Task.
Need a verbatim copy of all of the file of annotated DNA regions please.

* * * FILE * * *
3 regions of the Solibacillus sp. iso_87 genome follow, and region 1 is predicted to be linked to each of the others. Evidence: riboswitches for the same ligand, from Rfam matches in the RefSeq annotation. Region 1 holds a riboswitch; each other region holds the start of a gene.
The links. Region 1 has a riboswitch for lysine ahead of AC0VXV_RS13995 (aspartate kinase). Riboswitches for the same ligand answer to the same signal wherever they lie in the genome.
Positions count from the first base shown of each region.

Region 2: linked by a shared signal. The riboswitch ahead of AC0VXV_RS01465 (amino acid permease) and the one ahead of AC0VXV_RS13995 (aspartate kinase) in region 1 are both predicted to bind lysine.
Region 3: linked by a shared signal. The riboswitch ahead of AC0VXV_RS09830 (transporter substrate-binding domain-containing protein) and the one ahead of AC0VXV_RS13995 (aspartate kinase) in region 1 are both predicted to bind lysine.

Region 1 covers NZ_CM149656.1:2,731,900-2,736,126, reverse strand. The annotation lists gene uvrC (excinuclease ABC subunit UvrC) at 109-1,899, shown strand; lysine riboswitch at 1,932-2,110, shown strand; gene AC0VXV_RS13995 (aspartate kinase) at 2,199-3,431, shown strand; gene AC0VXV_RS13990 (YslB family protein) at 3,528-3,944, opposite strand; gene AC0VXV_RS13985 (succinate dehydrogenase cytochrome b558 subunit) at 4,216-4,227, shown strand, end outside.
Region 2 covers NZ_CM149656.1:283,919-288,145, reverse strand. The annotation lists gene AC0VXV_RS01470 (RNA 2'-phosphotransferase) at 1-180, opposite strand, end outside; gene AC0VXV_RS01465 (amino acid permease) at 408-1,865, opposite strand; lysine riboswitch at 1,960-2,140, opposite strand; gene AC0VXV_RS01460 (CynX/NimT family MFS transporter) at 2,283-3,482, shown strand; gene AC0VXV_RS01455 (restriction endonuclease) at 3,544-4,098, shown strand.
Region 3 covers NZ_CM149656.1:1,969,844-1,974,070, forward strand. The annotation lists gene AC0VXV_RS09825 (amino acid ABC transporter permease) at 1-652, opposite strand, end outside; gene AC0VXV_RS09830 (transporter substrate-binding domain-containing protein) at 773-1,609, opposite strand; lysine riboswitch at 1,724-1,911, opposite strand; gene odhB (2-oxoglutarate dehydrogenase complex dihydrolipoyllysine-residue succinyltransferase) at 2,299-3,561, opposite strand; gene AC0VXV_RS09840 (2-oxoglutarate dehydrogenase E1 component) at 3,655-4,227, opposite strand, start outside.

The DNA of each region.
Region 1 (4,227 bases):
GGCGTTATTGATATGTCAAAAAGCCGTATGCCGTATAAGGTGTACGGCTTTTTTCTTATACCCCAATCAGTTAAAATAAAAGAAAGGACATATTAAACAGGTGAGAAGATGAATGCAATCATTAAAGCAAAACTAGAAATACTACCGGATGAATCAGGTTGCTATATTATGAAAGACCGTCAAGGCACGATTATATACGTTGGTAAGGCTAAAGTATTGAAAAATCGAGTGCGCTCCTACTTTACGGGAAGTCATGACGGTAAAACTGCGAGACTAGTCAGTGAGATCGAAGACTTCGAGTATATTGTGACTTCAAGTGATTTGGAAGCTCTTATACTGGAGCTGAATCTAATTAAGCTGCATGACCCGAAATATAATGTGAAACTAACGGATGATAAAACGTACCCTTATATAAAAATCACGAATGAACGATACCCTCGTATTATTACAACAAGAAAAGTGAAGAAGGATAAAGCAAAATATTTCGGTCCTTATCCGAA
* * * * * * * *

3 regions of the Solibacillus sp. iso_87 genome follow, and region 1 is predicted to be linked to each of the others. Evidence: riboswitches for the same ligand, from Rfam matches in the RefSeq annotation. Region 1 holds a riboswitch; each other region holds the start of a gene.
The links. Region 1 has a riboswitch for lysine ahead of AC0VXV_RS13995 (aspartate kinase). Riboswitches for the same ligand answer to the same signal wherever they lie in the genome.
Positions count from the first base shown of each region.

Region 2: linked by a shared signal. The riboswitch ahead of AC0VXV_RS01465 (amino acid permease) and the one ahead of AC0VXV_RS13995 (aspartate kinase) in region 1 are both predicted to bind lysine.
Region 3: linked by a shared signal. The riboswitch ahead of AC0VXV_RS09830 (transporter substrate-binding domain-containing protein) and the one ahead of AC0VXV_RS13995 (aspartate kinase) in region 1 are both predicted to bind lysine.

Region 1 covers NZ_CM149656.1:2,731,900-2,736,126, reverse strand. The annotation lists gene uvrC (excinuclease ABC subunit UvrC) at 109-1,899, shown strand; lysine riboswitch at 1,932-2,110, shown strand; gene AC0VXV_RS13995 (aspartate kinase) at 2,199-3,431, shown strand; gene AC0VXV_RS13990 (YslB family protein) at 3,528-3,944, opposite strand; gene AC0VXV_RS13985 (succinate dehydrogenase cytochrome b558 subunit) at 4,216-4,227, shown strand, end outside.
Region 2 covers NZ_CM149656.1:283,919-288,145, reverse strand. The annotation lists gene AC0VXV_RS01470 (RNA 2'-phosphotransferase) at 1-180, opposite strand, end outside; gene AC0VXV_RS01465 (amino acid permease) at 408-1,865, opposite strand; lysine riboswitch at 1,960-2,140, opposite strand; gene AC0VXV_RS01460 (CynX/NimT family MFS transporter) at 2,283-3,482, shown strand; gene AC0VXV_RS01455 (restriction endonuclease) at 3,544-4,098, shown strand.
Region 3 covers NZ_CM149656.1:1,969,844-1,974,070, forward strand. The annotation lists gene AC0VXV_RS09825 (amino acid ABC transporter permease) at 1-652, opposite strand, end outside; gene AC0VXV_RS09830 (transporter substrate-binding domain-containing protein) at 773-1,609, opposite strand; lysine riboswitch at 1,724-1,911, opposite strand; gene odhB (2-oxoglutarate dehydrogenase complex dihydrolipoyllysine-residue succinyltransferase) at 2,299-3,561, opposite strand; gene AC0VXV_RS09840 (2-oxoglutarate dehydrogenase E1 component) at 3,655-4,227, opposite strand, start outside.

The DNA of each region.
Region 1 (4,227 bases):
GGCGTTATTGATATGTCAAAAAGCCGTATGCCGTATAAGGTGTACGGCTTTTTTCTTATACCCCAATCAGTTAAAATAAAAGAAAGGACATATTAAACAGGTGAGAAGATGAATGCAATCATTAAAGCAAAACTAGAAATACTACCGGATGAATCAGGTTGCTATATTATGAAAGACCGTCAAGGCACGATTATATACGTTGGTAAGGCTAAAGTATTGAAAAATCGAGTGCGCTCCTACTTTACGGGAAGTCATGACGGTAAAACTGCGAGACTAGTCAGTGAGATCGAAGACTTCGAGTATATTGTGACTTCAAGTGATTTGGAAGCTCTTATACTGGAGCTGAATCTAATTAAGCTGCATGACCCGAAATATAATGTGAAACTAACGGATGATAAAACGTACCCTTATATAAAAATCACGAATGAACGATACCCTCGTATTATTACAACAAGAAAAGTGAAGAAGGATAAAGCAAAATATTTCGGTCCTTATCCGAA